Spotlight on: Beauty
According to Mintel’s Global New Products Database (GNPD), launches for vegan beauty and personal care products increased by 175% between 2013 and 2015. From skincare to cosmetics, the beauty industry is fertile territory for more ethical products, made without animal testing or animal products. Some animal ingredients you might not be aware of in cosmetics, lotions, or soaps include lanolin or placenta (derived from sheep), allantoin, gelatin, squalene, cow’s or goat’s milk, and more.
While vegan refers to the absence of animal ingredients, “cruelty-free” refers to the absence of animal testing. Animals are still subjected to painful testing in the cosmetic industry, though organizations like Cruelty Free International have worked tirelessly to end this unethical and unnecessary practice. As of this writing, many countries have legislation up for consideration that would ban animal testing in cosmetics, and China ended mandatory animal testing for most cosmetic brands just this year.
Meanwhile, the Humane Society International has launched the Be Cruelty-Free Campaign, working to outlaw cosmetic testing on animals. As more brands shift to vegan ingredients and cruelty-free products, those values will continue to shape their advertising. Using natural ingredients like plant-based waxes and pigments, and coconut oil or coconut milk in your photoshoots can help reflect a more ethical future for the beauty industry.
Spotlight on: Fashion
This year, Hermès made waves when they announced the release of a version of their “Victoria” handbag made with Sylvania, a fungi-derived, vegan alternative to leather. While “pleather” has been around for a while, it’s not exactly sustainable or environmentally friendly, so it’s been wonderful to see so many alternatives crop up in the last few years, including options made from mushrooms, apples, pineapples, mangoes, banana leaves, and more.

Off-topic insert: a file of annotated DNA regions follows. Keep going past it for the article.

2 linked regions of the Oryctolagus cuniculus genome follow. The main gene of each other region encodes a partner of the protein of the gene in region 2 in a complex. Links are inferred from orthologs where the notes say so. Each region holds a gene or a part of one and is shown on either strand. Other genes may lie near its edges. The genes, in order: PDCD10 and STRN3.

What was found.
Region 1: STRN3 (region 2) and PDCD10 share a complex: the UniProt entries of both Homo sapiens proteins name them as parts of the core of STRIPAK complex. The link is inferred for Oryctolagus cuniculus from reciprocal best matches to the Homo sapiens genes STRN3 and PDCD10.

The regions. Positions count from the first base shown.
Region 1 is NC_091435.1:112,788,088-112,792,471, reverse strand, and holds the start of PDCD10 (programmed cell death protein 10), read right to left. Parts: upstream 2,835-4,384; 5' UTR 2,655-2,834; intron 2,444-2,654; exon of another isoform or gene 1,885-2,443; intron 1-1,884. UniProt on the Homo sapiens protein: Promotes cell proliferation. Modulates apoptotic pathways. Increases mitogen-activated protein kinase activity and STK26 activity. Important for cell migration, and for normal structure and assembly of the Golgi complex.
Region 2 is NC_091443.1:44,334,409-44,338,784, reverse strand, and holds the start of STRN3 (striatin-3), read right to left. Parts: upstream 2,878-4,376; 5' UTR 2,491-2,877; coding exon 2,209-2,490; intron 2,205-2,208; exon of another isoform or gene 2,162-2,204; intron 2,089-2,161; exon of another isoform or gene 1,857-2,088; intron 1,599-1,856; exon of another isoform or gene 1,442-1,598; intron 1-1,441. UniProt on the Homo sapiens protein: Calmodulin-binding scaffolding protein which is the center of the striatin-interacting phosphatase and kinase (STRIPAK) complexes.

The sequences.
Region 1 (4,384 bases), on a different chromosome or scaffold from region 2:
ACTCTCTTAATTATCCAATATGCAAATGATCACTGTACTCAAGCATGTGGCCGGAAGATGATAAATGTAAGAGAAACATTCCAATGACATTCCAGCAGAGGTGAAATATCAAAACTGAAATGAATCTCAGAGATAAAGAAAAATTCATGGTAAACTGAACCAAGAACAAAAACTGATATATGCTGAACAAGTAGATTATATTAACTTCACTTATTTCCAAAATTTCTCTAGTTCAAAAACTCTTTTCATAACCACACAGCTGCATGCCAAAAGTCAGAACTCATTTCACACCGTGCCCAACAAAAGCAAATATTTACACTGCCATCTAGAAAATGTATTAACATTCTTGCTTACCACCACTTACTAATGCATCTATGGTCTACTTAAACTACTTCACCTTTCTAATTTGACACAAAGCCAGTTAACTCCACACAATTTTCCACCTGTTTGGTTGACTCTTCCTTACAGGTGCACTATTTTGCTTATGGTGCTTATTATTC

When it comes to textiles, steer clear of wool and silk and opt instead for organic cotton, linen, bamboo, or natural plant silks. Fur is also on the way out; consider, for instance, when Billie Eilish convinced Oscar de la Renta to stop selling fur in exchange for wearing the brand’s (vegan-friendly) gown to the Met Gala this year.
One way to highlight sustainable, vegan fashion in commercial photography is to team up with a local fashion designer, artisan, or business. They can use the photos you shoot to promote their brand, and you can ask if they’d be willing to sign a property release to let you license the pictures for commercial use. If you don’t have a property release, you’ll have to steer clear of any recognizable designs, patterns, or artwork, as these are the intellectual property of the designer or artisan.
Over to you
Veganism can be reflected in commercial photography in a number of ways, from documentary-style lifestyle shoots to conceptual still lives that illustrate the importance of animal rights and a more sustainable future. Consider plant-based food, cosmetics, and clothing when collaborating with models, and get creative in the studio with vegan-friendly props and concepts. More vegan options are being introduced across industries, so the potential here is limitless.